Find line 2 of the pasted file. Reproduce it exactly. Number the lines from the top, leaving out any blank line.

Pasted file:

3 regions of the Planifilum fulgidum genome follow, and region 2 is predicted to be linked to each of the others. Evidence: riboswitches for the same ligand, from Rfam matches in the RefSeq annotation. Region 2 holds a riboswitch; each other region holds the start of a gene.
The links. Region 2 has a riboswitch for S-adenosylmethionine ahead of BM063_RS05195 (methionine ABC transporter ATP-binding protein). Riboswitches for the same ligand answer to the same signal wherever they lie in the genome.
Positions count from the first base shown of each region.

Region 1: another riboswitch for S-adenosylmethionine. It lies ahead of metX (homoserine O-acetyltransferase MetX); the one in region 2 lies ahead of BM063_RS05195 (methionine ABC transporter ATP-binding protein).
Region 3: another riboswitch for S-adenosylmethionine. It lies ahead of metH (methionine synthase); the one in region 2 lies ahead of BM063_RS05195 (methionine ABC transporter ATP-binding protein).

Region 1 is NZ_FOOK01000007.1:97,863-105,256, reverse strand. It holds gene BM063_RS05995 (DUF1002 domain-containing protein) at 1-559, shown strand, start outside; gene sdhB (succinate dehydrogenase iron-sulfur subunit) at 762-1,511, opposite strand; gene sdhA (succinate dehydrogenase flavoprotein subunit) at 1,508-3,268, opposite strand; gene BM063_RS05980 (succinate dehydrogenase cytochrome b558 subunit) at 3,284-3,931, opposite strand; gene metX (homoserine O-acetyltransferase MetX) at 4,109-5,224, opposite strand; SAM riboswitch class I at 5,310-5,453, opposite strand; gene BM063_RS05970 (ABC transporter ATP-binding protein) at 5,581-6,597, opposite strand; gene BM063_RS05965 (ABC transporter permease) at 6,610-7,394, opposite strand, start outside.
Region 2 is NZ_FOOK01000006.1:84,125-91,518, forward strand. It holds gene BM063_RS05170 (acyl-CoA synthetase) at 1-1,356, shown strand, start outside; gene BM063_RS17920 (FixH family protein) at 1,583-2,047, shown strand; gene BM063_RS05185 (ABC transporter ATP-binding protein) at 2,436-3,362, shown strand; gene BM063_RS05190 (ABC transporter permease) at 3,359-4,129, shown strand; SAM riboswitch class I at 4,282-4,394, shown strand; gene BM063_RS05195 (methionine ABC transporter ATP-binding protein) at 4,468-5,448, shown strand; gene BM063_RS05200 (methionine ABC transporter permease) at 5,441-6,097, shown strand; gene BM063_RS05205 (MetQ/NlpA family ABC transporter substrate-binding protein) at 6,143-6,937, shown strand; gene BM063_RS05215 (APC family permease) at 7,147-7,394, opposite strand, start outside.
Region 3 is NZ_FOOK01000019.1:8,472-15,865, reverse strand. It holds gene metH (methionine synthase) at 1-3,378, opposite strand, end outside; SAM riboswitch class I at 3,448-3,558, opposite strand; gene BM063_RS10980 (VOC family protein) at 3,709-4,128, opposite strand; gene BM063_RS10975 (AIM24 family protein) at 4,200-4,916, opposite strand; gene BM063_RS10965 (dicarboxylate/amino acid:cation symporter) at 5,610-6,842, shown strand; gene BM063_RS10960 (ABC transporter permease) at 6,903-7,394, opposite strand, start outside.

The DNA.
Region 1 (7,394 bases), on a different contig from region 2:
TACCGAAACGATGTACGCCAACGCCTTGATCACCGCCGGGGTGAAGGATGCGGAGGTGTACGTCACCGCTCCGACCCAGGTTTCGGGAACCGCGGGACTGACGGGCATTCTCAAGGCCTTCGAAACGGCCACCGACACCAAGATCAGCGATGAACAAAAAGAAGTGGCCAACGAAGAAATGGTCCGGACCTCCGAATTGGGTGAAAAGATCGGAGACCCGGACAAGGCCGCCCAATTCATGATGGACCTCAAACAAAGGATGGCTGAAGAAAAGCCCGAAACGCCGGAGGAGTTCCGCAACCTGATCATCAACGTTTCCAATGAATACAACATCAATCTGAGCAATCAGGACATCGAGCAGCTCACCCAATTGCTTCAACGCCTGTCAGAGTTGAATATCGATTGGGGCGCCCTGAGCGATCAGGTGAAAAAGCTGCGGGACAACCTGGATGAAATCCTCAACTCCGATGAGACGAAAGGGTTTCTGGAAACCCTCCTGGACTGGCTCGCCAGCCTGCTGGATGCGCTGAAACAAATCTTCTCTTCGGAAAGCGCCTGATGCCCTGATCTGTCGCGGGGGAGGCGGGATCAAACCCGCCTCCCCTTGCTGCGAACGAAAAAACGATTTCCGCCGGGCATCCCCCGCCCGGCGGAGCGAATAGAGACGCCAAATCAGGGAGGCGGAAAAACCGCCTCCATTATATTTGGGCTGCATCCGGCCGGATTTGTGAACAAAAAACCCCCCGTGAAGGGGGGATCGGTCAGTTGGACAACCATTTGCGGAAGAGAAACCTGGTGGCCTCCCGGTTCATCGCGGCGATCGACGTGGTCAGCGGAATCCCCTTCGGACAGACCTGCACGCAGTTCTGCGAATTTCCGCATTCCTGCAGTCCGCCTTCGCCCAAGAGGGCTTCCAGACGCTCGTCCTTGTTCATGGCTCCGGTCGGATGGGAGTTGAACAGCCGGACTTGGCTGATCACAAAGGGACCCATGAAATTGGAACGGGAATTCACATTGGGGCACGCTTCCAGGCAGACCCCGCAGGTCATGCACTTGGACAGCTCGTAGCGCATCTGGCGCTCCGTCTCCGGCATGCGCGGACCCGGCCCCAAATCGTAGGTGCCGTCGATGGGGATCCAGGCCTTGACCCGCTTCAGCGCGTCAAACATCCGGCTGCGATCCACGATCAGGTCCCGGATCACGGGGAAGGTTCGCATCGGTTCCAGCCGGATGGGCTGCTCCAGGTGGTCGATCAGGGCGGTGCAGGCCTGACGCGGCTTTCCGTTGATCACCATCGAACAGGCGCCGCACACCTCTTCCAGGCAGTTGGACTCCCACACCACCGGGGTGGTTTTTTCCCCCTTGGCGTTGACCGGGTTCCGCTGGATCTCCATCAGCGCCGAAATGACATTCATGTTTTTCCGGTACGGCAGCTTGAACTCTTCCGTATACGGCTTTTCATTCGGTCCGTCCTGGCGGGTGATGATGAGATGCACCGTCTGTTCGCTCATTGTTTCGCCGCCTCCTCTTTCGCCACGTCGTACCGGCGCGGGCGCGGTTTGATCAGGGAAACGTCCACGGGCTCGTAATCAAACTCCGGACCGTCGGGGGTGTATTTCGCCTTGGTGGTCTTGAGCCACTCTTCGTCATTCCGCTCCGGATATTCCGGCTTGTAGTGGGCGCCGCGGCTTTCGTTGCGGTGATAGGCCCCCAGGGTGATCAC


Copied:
The links. Region 2 has a riboswitch for S-adenosylmethionine ahead of BM063_RS05195 (methionine ABC transporter ATP-binding protein). Riboswitches for the same ligand answer to the same signal wherever they lie in the genome.